Government targets Facebook and Google with digital ad tax

Chancellor Philip Hammond unveiled his budget plans for the year ahead this afternoon, with his plans including a digital services tax and and a cut to business rates for small retailers.

The UK government is to introduce a tax on digital tech giants such as Amazon and Google that would effectively tax UK digital ad sales.

Speaking as part of the 2018 Budget, Chancellor Philip Hammond said tech giants that are profitable and have at least £500m in global revenue would be taxed 2% on the money they make from UK users. It is expected to generate more than £400m a year and will come into effect in April 2020.

Hammond added that the tax would be applied to “specific digital business models where their revenues are linked with the participation of UK users” and has said it would not impact startups. He has also said it could be canned if a consensus can be reached globally on how to better tax the digital giants.

Exactly what it would look like is up for consultation, but it appears to effectively be a tax on digital ad sales as Hammond ruled out taxing goods sold.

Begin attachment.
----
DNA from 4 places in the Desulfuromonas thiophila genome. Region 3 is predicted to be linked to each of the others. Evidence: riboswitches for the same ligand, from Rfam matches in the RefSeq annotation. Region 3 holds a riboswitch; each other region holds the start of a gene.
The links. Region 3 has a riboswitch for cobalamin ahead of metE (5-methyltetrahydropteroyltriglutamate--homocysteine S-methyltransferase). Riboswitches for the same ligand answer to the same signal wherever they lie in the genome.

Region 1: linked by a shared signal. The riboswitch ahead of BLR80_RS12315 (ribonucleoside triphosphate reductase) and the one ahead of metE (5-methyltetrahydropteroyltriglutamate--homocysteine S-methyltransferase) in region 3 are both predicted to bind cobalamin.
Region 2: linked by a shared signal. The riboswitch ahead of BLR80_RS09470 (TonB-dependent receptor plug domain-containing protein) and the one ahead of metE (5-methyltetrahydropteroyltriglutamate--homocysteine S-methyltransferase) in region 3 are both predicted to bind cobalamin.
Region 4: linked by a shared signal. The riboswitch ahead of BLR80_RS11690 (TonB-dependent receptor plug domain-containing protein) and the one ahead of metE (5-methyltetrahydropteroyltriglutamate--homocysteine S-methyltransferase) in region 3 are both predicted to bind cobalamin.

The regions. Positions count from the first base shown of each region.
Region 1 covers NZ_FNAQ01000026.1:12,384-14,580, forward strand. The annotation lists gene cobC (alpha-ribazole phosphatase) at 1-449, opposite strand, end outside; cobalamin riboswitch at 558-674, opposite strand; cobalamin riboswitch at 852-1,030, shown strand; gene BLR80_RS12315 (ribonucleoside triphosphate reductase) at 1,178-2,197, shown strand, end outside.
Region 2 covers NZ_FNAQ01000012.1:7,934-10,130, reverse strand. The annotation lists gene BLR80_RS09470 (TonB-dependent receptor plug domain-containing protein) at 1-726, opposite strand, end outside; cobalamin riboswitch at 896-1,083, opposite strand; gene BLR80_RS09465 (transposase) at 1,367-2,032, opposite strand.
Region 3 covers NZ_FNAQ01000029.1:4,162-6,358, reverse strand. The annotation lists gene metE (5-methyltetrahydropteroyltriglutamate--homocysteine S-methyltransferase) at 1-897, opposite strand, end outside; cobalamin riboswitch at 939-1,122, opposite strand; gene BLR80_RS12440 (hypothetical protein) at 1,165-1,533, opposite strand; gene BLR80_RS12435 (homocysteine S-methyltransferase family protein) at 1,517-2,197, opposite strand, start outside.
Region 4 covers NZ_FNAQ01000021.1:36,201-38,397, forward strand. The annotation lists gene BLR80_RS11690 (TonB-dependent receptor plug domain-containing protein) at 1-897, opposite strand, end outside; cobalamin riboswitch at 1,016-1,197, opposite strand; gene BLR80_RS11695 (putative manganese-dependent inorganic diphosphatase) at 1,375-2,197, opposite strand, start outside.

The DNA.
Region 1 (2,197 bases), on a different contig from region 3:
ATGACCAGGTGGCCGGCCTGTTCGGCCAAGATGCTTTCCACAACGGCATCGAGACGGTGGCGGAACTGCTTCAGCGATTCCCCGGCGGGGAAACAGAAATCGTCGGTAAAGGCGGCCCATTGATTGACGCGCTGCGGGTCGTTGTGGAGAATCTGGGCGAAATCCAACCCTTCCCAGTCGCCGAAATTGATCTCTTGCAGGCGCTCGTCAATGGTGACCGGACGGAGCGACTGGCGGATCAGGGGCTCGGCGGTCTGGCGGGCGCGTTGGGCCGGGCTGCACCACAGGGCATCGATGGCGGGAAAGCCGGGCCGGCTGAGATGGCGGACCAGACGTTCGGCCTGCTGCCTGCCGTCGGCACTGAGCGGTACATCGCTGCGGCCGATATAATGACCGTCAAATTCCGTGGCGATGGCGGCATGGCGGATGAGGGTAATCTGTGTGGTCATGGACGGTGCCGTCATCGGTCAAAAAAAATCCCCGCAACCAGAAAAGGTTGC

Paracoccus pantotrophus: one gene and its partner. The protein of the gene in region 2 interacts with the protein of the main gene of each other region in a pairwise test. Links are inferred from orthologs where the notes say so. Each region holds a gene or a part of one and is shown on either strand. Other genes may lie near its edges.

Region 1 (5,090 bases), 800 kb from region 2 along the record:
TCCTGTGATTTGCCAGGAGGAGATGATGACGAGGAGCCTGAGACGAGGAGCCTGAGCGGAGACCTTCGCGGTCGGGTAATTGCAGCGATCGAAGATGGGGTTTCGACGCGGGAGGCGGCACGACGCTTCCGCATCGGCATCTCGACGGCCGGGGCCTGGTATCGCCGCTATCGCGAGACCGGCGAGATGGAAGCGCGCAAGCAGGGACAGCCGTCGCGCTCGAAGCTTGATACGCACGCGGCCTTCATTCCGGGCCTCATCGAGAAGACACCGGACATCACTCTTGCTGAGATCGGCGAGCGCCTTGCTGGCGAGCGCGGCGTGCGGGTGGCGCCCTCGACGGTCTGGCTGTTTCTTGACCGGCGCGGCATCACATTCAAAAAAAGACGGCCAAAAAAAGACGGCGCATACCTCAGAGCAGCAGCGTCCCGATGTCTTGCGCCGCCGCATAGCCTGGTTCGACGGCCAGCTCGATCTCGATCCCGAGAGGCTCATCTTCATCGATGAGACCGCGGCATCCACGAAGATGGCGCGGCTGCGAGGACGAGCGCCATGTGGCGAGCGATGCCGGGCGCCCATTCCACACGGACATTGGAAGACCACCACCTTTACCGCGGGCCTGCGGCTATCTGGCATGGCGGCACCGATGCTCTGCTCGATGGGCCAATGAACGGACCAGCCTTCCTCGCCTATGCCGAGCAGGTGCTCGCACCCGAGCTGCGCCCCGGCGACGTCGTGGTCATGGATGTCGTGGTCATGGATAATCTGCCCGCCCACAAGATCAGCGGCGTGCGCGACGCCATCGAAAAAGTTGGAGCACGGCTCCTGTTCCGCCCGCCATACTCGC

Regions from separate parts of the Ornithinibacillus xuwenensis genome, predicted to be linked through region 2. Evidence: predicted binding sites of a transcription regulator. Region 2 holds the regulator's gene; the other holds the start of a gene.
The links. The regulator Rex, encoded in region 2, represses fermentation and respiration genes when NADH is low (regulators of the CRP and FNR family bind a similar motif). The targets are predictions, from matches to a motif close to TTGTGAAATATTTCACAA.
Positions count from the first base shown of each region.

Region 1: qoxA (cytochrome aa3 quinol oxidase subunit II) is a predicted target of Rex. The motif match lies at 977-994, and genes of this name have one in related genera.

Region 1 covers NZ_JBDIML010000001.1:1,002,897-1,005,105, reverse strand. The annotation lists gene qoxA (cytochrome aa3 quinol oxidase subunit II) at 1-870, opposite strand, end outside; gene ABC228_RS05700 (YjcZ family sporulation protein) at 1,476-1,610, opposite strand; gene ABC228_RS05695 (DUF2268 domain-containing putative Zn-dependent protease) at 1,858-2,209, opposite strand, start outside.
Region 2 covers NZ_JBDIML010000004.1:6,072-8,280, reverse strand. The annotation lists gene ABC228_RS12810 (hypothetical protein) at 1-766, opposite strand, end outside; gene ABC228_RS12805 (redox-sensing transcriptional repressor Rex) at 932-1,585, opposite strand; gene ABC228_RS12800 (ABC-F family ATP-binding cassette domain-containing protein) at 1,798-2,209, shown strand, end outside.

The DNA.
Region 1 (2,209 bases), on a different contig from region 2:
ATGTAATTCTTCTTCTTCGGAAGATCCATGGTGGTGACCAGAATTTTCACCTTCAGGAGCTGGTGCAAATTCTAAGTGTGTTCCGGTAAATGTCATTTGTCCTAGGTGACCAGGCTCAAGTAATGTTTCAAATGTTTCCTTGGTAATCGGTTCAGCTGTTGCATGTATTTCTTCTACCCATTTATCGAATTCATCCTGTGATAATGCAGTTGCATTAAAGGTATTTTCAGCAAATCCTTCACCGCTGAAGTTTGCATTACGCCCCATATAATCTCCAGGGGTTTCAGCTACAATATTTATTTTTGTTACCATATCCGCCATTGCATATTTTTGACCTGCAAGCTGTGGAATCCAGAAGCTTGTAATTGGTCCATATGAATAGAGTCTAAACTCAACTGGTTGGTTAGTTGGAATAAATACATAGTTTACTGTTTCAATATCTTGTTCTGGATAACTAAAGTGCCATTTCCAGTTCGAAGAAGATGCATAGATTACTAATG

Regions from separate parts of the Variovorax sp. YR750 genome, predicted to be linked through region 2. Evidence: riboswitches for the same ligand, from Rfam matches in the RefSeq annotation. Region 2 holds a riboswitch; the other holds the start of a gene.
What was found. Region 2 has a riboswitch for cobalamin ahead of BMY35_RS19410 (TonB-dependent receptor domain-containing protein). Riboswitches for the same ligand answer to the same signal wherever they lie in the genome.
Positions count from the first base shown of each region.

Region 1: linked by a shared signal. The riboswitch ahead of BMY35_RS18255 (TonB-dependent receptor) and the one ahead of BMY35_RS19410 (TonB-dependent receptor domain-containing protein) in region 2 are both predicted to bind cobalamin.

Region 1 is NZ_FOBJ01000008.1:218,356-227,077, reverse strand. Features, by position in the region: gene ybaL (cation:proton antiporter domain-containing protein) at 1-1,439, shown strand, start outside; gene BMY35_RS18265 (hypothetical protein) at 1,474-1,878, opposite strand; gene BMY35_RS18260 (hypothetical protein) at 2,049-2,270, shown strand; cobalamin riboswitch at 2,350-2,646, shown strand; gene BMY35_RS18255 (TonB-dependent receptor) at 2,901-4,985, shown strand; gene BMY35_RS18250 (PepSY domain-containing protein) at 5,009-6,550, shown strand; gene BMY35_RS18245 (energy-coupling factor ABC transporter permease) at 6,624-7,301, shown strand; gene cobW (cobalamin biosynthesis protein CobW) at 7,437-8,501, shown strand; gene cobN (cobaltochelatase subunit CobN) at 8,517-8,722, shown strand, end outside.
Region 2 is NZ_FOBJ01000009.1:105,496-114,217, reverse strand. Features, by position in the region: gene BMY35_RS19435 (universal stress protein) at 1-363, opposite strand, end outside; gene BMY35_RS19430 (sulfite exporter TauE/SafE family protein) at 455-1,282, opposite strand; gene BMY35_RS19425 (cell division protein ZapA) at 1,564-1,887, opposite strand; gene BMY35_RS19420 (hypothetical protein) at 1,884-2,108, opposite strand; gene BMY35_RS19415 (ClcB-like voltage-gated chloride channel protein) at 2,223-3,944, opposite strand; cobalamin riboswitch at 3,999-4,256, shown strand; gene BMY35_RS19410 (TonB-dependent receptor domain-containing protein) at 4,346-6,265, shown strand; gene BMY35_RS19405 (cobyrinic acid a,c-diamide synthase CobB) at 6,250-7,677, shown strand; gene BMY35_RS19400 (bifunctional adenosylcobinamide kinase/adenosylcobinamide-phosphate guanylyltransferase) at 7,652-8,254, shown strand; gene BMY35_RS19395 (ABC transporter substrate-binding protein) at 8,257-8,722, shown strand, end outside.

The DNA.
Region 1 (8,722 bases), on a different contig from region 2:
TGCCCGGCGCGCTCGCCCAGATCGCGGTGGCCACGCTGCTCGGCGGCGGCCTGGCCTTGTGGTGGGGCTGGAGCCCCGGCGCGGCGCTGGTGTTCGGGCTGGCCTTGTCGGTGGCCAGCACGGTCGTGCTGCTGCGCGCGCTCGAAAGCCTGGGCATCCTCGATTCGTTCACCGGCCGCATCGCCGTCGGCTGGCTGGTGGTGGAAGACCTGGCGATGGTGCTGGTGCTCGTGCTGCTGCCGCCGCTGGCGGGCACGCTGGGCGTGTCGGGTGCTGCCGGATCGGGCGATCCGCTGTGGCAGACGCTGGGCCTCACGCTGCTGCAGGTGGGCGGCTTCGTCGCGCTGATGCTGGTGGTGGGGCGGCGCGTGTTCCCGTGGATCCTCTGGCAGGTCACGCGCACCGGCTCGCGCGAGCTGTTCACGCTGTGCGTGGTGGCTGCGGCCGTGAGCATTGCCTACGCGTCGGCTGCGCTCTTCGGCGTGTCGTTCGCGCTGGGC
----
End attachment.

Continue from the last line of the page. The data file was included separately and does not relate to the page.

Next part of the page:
While the move has been welcomed by some, the ad industry has raised concerns that it could have a negative impact on the wider market.

“The announcement of the new Digital Services Tax on tech companies’ global digital turnover poses a significant challenge to the UK digital advertising market at a time when it is already facing an uncertain economic and regulatory climate. It might create a disincentive for competitors to set up and grow in the UK and may also impact on mid-market players who drive competition and provide choice,” says IAB UK CEO Jon Mew.

“The commitment of an extra £500m for Brexit preparations is good news but above all we need clarity as there are still a lot of unanswered questions around talent and data flows. We sincerely hope the Government is indeed committed to ‘leading the world in innovation-friendly regulation that supports the growth of the tech sector”.

Meanwhile, Stephen Woodford, chief executive of the Advertising Association, says the tax will need to ensure in its detail that Britain remains attractive to international tech investment, especially at a time of great change for the UK’s relationship with the EU and the wider world.

Business rates cut

Elsewhere in the budget, small high street retailers will be breathing a sigh of relief at Hammond’s promise to cut business rates by a third for all retailers in England with a rateable value of £51,000 or less. This means up to 90% of all independent shops, pubs, restaurants and cafes will save up to £8,000 a year.

Some £675m of co-funding has also been set aside to create a ‘Future High Streets Fund’ to support councils to draw up plans for the transformation of their high streets.

This is good news for many on the high street; however, cutting business rates alone will not fix a struggling sector and retailers will continue to suffer unless they begin investing in technologies that will help get them up to speed with modern-day consumer habits.